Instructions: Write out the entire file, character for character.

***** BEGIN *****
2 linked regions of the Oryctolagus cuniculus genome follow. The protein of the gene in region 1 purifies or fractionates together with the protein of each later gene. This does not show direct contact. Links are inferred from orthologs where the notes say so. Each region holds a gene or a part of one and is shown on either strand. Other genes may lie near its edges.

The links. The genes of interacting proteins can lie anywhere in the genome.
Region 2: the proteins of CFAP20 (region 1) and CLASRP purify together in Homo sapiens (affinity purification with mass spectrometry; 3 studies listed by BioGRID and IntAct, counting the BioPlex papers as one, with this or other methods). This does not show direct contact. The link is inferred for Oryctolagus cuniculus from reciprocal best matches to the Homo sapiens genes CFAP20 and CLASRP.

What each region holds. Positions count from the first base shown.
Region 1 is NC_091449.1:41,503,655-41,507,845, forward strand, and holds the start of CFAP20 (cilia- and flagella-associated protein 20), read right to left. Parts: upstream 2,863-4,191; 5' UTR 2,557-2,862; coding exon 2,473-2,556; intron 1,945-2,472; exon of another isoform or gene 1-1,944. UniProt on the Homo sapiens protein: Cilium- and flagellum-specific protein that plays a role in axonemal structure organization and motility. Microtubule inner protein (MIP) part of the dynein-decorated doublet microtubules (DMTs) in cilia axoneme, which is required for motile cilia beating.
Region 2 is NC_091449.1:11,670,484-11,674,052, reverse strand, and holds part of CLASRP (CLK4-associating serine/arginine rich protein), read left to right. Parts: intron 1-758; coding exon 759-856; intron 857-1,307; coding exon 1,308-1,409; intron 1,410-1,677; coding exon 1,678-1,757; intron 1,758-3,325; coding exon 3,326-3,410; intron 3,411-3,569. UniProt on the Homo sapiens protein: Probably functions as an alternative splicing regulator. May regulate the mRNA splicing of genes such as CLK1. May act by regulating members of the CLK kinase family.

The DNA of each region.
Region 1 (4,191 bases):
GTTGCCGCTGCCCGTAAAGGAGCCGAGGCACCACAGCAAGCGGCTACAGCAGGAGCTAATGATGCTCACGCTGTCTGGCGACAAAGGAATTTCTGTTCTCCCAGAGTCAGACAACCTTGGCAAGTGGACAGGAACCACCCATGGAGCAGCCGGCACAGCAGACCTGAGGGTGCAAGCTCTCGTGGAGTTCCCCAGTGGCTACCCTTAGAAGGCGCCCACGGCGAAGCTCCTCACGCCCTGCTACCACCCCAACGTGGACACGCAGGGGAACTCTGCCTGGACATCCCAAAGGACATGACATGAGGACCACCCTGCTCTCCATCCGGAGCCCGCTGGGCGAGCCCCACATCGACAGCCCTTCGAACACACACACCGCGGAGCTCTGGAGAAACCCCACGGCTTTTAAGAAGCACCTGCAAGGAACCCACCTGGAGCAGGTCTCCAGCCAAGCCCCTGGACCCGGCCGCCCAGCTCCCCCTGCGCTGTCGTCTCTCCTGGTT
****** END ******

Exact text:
2 linked regions of the Oryctolagus cuniculus genome follow. The protein of the gene in region 1 purifies or fractionates together with the protein of each later gene. This does not show direct contact. Links are inferred from orthologs where the notes say so. Each region holds a gene or a part of one and is shown on either strand. Other genes may lie near its edges.

The links. The genes of interacting proteins can lie anywhere in the genome.
Region 2: the proteins of CFAP20 (region 1) and CLASRP purify together in Homo sapiens (affinity purification with mass spectrometry; 3 studies listed by BioGRID and IntAct, counting the BioPlex papers as one, with this or other methods). This does not show direct contact. The link is inferred for Oryctolagus cuniculus from reciprocal best matches to the Homo sapiens genes CFAP20 and CLASRP.

What each region holds. Positions count from the first base shown.
Region 1 is NC_091449.1:41,503,655-41,507,845, forward strand, and holds the start of CFAP20 (cilia- and flagella-associated protein 20), read right to left. Parts: upstream 2,863-4,191; 5' UTR 2,557-2,862; coding exon 2,473-2,556; intron 1,945-2,472; exon of another isoform or gene 1-1,944. UniProt on the Homo sapiens protein: Cilium- and flagellum-specific protein that plays a role in axonemal structure organization and motility. Microtubule inner protein (MIP) part of the dynein-decorated doublet microtubules (DMTs) in cilia axoneme, which is required for motile cilia beating.
Region 2 is NC_091449.1:11,670,484-11,674,052, reverse strand, and holds part of CLASRP (CLK4-associating serine/arginine rich protein), read left to right. Parts: intron 1-758; coding exon 759-856; intron 857-1,307; coding exon 1,308-1,409; intron 1,410-1,677; coding exon 1,678-1,757; intron 1,758-3,325; coding exon 3,326-3,410; intron 3,411-3,569. UniProt on the Homo sapiens protein: Probably functions as an alternative splicing regulator. May regulate the mRNA splicing of genes such as CLK1. May act by regulating members of the CLK kinase family.

The DNA of each region.
Region 1 (4,191 bases):
GTTGCCGCTGCCCGTAAAGGAGCCGAGGCACCACAGCAAGCGGCTACAGCAGGAGCTAATGATGCTCACGCTGTCTGGCGACAAAGGAATTTCTGTTCTCCCAGAGTCAGACAACCTTGGCAAGTGGACAGGAACCACCCATGGAGCAGCCGGCACAGCAGACCTGAGGGTGCAAGCTCTCGTGGAGTTCCCCAGTGGCTACCCTTAGAAGGCGCCCACGGCGAAGCTCCTCACGCCCTGCTACCACCCCAACGTGGACACGCAGGGGAACTCTGCCTGGACATCCCAAAGGACATGACATGAGGACCACCCTGCTCTCCATCCGGAGCCCGCTGGGCGAGCCCCACATCGACAGCCCTTCGAACACACACACCGCGGAGCTCTGGAGAAACCCCACGGCTTTTAAGAAGCACCTGCAAGGAACCCACCTGGAGCAGGTCTCCAGCCAAGCCCCTGGACCCGGCCGCCCAGCTCCCCCTGCGCTGTCGTCTCTCCTGGTT